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4 of 4 people found the following review helpful
5.0 out of 5 stars Loved this book!
I loved this book! Granted, Falcon is full of testosterone and he is domineering, and even a creep, but I like them that way. I don't want a sappy, wimpy hero. I like them to take charge and be demanding. It makes for such a worthwhile romance. What fun is it for them to say "I love you and fall onto the bed in the first chapter. I like fierce resistance on the...
Published on 18 Sept. 1998

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7 of 7 people found the following review helpful
2.0 out of 5 stars Well-written but Jasmine needs shooting!
Another fantastic storyline from Henley who has the ability to weave her reader into her reality. The dampeners were put on however, by the heroine Jasmine, who quite frankly was irritating. While Henley fans relish a good chase, witty repartee, and the eventual emmergence of the already present but well-hidden love, they might be disappointed that Jasmine doesn't thaw...
Published on 9 Oct. 2000


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7 of 7 people found the following review helpful
2.0 out of 5 stars Well-written but Jasmine needs shooting!, 9 Oct. 2000
By A Customer
This review is from: The Falcon and the Flower (Mass Market Paperback)
Another fantastic storyline from Henley who has the ability to weave her reader into her reality. The dampeners were put on however, by the heroine Jasmine, who quite frankly was irritating. While Henley fans relish a good chase, witty repartee, and the eventual emmergence of the already present but well-hidden love, they might be disappointed that Jasmine doesn't thaw until the end, after Falcon has forced her a few times. This puts you off the great oaf, and makes you think Jasmine too frosty to like. Otherwise, well-written.
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4 of 4 people found the following review helpful
5.0 out of 5 stars Loved this book!, 18 Sept. 1998
By A Customer
This review is from: The Falcon and the Flower (Mass Market Paperback)
I loved this book! Granted, Falcon is full of testosterone and he is domineering, and even a creep, but I like them that way. I don't want a sappy, wimpy hero. I like them to take charge and be demanding. It makes for such a worthwhile romance. What fun is it for them to say "I love you and fall onto the bed in the first chapter. I like fierce resistance on the woman's part and "I'm going to take you anyway types on the man's part. That kind of book makes me squirm and I like it!!! Virginia Henley does not dissapoint.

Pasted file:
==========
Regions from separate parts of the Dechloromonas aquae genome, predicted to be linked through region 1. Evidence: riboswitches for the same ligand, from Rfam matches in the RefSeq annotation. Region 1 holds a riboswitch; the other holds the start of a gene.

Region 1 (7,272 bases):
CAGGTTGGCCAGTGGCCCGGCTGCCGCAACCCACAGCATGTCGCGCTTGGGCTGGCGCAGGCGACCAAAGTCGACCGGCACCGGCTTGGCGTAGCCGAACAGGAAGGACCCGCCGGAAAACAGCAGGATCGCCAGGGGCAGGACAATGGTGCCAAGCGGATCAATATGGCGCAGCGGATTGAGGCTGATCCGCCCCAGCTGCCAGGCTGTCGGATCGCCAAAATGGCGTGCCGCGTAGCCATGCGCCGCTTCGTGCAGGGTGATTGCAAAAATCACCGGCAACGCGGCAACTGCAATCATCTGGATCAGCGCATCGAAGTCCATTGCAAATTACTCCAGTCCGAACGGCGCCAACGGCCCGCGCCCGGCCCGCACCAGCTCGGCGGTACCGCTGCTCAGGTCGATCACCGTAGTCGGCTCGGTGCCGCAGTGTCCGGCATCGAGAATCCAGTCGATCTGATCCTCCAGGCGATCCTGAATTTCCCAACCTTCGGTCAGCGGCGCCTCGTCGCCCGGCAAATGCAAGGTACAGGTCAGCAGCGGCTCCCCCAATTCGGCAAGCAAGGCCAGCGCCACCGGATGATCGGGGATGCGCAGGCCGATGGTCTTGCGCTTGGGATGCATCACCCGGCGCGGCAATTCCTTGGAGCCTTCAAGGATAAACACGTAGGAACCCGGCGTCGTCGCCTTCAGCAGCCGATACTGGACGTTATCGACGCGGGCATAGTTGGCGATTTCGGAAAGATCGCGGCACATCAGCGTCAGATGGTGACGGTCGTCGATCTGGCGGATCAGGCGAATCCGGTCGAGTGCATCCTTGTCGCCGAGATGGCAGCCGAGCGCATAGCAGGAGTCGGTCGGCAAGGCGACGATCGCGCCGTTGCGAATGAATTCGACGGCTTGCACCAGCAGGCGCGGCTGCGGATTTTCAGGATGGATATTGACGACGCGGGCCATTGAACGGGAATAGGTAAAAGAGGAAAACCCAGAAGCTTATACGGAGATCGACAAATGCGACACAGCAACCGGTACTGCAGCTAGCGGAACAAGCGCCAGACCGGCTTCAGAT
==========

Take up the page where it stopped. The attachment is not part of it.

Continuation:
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2 of 2 people found the following review helpful
3.0 out of 5 stars Think carefully what you like before you read, 11 Jun. 2008
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This review is from: The Falcon and the Flower (Mass Market Paperback)
This tale is based during the rein of King John I who features prominently in the novel once he becomes king. The story is about an innocent, naive angelic maiden Jasmine of Salisbury, the illegitimate daughter of the half brother of King John who captures the attention of the most powerful, rich virile knight Falcon de Burge. From that point on Falcon wants Jasmine but Jasmine does not want Falcon.

The historical details of that period, events and locations is fascinating be it fact or fiction, its well written and I relished reading every word of it.

The story of the maid and knight is however the worst i have read to-date of the medieval times. The hero and heroine were ridiculously silly. More so the heroine Jasmine.

Jasmine appeared to have a split personality.... in fact it was a 3 way split. She started of as an innocent, frightened young girl who didn't know the ways of the world and I found that quite endearing. However once Falcon declared he wanted to marry her she turned into an obstinate, angry, wilful, petulant, irritating girl and all within a split second as if someone had clicked their fingers, refusing to do whatever she was told (or even asked) by Falcon. She got into various scrapes but never acknowledged or appreciated anything Falcon did to rescue her or protect her for own safety. And lastly as if by miracle, having consistently refused his attentions she suddenly became this willing seductive sensual person who couldn't keep her hands off of him or his off of her, again as if though someone had clicked their fingers. Yet Henley expected us to believe that she was the most delightful angelic wife and chataleine, loved by all De Burgh's people and knights at his lands and castles... if i was one of his people, i would have put her down as a silly spoilt young child. It was as if the author could not allow her heroine to grow and change gradually, to reveal her secret hidden depths as time passed and events within her life changed her.. no everything had to happen to Jasmine instanteously. The only time Jasmine came into her own was towards the end of the book. If I could split the book into fifths than it was the last fifth of the book Jasmine blossomed into a woman and her acts became selfless as she matured. That was the only time I admired her.